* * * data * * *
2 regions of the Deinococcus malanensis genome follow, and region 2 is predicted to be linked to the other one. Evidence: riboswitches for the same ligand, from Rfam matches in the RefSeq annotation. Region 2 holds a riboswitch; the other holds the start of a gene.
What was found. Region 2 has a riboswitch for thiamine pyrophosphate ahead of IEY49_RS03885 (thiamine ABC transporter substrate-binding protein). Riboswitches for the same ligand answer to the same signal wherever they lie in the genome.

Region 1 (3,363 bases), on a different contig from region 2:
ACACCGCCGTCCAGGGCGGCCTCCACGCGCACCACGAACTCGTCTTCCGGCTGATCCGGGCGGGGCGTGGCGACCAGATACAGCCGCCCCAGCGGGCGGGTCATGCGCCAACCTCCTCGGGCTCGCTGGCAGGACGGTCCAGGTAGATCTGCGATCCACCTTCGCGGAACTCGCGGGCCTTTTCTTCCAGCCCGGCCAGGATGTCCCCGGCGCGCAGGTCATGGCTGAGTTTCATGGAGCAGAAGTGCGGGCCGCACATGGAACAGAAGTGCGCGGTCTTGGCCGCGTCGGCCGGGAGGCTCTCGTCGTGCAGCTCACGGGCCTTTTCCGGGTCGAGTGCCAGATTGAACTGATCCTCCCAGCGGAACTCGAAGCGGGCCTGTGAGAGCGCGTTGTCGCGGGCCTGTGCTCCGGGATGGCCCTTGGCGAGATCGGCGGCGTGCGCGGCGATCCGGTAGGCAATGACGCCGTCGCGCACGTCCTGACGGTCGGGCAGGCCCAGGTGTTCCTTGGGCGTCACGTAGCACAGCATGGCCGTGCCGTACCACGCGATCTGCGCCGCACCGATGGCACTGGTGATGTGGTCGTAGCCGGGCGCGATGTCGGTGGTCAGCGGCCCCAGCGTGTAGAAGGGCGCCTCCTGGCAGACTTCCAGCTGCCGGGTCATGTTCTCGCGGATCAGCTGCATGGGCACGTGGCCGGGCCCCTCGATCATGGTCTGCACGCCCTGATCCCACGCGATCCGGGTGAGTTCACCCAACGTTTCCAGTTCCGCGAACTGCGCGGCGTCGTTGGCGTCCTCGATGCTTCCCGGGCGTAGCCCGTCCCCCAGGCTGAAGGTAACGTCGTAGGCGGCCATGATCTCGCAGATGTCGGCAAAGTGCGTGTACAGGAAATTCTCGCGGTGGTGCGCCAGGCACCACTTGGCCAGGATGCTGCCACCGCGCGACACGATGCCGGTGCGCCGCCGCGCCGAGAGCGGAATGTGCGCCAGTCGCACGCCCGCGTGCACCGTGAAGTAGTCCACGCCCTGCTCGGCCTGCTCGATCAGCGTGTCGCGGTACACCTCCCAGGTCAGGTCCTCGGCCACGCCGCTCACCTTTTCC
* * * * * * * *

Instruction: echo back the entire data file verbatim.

2 regions of the Deinococcus malanensis genome follow, and region 2 is predicted to be linked to the other one. Evidence: riboswitches for the same ligand, from Rfam matches in the RefSeq annotation. Region 2 holds a riboswitch; the other holds the start of a gene.
What was found. Region 2 has a riboswitch for thiamine pyrophosphate ahead of IEY49_RS03885 (thiamine ABC transporter substrate-binding protein). Riboswitches for the same ligand answer to the same signal wherever they lie in the genome.

Region 1 (3,363 bases), on a different contig from region 2:
ACACCGCCGTCCAGGGCGGCCTCCACGCGCACCACGAACTCGTCTTCCGGCTGATCCGGGCGGGGCGTGGCGACCAGATACAGCCGCCCCAGCGGGCGGGTCATGCGCCAACCTCCTCGGGCTCGCTGGCAGGACGGTCCAGGTAGATCTGCGATCCACCTTCGCGGAACTCGCGGGCCTTTTCTTCCAGCCCGGCCAGGATGTCCCCGGCGCGCAGGTCATGGCTGAGTTTCATGGAGCAGAAGTGCGGGCCGCACATGGAACAGAAGTGCGCGGTCTTGGCCGCGTCGGCCGGGAGGCTCTCGTCGTGCAGCTCACGGGCCTTTTCCGGGTCGAGTGCCAGATTGAACTGATCCTCCCAGCGGAACTCGAAGCGGGCCTGTGAGAGCGCGTTGTCGCGGGCCTGTGCTCCGGGATGGCCCTTGGCGAGATCGGCGGCGTGCGCGGCGATCCGGTAGGCAATGACGCCGTCGCGCACGTCCTGACGGTCGGGCAGGCCCAGGTGTTCCTTGGGCGTCACGTAGCACAGCATGGCCGTGCCGTACCACGCGATCTGCGCCGCACCGATGGCACTGGTGATGTGGTCGTAGCCGGGCGCGATGTCGGTGGTCAGCGGCCCCAGCGTGTAGAAGGGCGCCTCCTGGCAGACTTCCAGCTGCCGGGTCATGTTCTCGCGGATCAGCTGCATGGGCACGTGGCCGGGCCCCTCGATCATGGTCTGCACGCCCTGATCCCACGCGATCCGGGTGAGTTCACCCAACGTTTCCAGTTCCGCGAACTGCGCGGCGTCGTTGGCGTCCTCGATGCTTCCCGGGCGTAGCCCGTCCCCCAGGCTGAAGGTAACGTCGTAGGCGGCCATGATCTCGCAGATGTCGGCAAAGTGCGTGTACAGGAAATTCTCGCGGTGGTGCGCCAGGCACCACTTGGCCAGGATGCTGCCACCGCGCGACACGATGCCGGTGCGCCGCCGCGCCGAGAGCGGAATGTGCGCCAGTCGCACGCCCGCGTGCACCGTGAAGTAGTCCACGCCCTGCTCGGCCTGCTCGATCAGCGTGTCGCGGTACACCTCCCAGGTCAGGTCCTCGGCCACGCCGCTCACCTTTTCC